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Perspective: Lawful but not always best

During the recent National Prayer Breakfast, President Trump made a very significant announcement in regard to religious liberty. He stated, “Freedom of religion is a sacred right, but it is also a right under threat all around us. That is why I will get rid of and totally destroy the Johnson Amendment and allow representatives of faith to speak freely and without retribution.”

The Johnson Amendment is named after former Senator and President Lyndon Johnson. This amendment was passed in 1954 as an amendment to the IRS Authorization Act, which reads the following:

Under the Internal Revenue Code, all section 501(c)(3) organizations are absolutely prohibited from directly or indirectly participating in, or intervening in, any political campaign on behalf of (or in opposition to) any candidate for elective public office. Contributions to political campaign funds or public statements of position (verbal or written) made on behalf of the organization in favor of or in opposition to any candidate for public office clearly violate the prohibition against political campaign activity. Violating this prohibition may result in denial or revocation of tax-exempt status and the imposition of certain excise taxes.

Senator James Lankford, U.S. Senator from Oklahoma, has introduced the Free Speech Fairness Act (S. 264) that gives non-profits and houses of worship the freedom to speak about government or electoral activity without threat of retribution from the IRS. Lankford’s bill would neuter the Johnson Amendment and remove the IRS from a position of regulating both religious liberty and free speech.

Senator Lankford states, “The First Amendment right of free speech and right to practice any faith, or no faith, are foundational American values that must extend to everyone, whether they are a pastor, social worker or any charity employee or volunteer. People who work for a nonprofit still have constitutional rights to assembly, free speech and free press.”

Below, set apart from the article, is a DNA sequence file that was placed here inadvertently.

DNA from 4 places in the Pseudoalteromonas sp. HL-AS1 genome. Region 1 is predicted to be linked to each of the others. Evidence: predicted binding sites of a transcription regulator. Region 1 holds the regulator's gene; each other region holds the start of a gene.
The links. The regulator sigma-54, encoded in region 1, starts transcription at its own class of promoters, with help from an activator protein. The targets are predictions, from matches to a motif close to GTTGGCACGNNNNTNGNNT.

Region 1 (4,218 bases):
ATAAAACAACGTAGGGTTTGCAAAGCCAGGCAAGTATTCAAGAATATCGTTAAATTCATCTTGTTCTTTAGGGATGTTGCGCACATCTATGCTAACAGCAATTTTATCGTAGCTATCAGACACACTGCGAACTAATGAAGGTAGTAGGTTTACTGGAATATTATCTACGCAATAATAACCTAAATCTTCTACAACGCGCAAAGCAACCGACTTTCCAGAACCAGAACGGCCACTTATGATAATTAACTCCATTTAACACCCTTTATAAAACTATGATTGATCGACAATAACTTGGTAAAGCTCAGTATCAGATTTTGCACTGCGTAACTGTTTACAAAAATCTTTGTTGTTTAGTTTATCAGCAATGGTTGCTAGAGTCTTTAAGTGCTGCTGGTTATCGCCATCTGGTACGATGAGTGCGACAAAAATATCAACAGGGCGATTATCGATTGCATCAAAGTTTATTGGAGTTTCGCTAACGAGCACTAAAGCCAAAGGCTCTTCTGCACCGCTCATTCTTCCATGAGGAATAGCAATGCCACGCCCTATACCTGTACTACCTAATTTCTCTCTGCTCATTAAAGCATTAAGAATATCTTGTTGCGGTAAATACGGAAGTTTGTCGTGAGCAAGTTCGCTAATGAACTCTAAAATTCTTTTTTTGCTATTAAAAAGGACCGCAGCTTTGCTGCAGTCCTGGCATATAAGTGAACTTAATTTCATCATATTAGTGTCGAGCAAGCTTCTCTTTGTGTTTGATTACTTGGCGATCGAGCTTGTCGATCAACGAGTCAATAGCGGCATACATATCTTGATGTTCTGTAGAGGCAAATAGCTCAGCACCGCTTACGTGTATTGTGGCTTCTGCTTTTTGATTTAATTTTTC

President Trump and Senator Lankford are correct in seeking to restore free speech and religious liberty. They are also right in removing such significant power from the hands of the IRS.

I personally have spoken publically, and in print, in regard to moral and ethical issues in the political arena many times across the years. I have done so, and will continue to do so, even under the threat of punishment. Religious leaders have both the right and responsibility to apply biblical truth to government and political situations. While I am not fearful, I assure you it is a responsibility for which I am willing to go to jail.

While I believe free speech and religious freedom demand the stripping away of the Johnson Amendment, I would raise a bright yellow caution flag to pastors and religious leaders. What is lawful might not always be best. I, for one, believe that those of us entrusted to lead God’s people, represent them in the public arena, and, most importantly, declare the Word of God, should exercise great care when stepping into political endorsements and activity.

Why compromise our ability to speak the Word of God to all because of an endorsement of a political candidate? When we stand in the pulpit, our task is to declare the unsearchable riches found in our Savior. Partisan politics need to remain outside the pulpit. Pastors should take on issues with biblical foundations, applaud people of all party affiliations who stand on biblical truth, but stay true to the Bible, not political parties or candidates.

Yes, I urge the passage of the Free Speech Fairness Act but also urge pastors and churches to remain focused on the Gospel, not politics.

Anthony L. Jordan

Author: Anthony L. Jordan

View more articles by Anthony L. Jordan.

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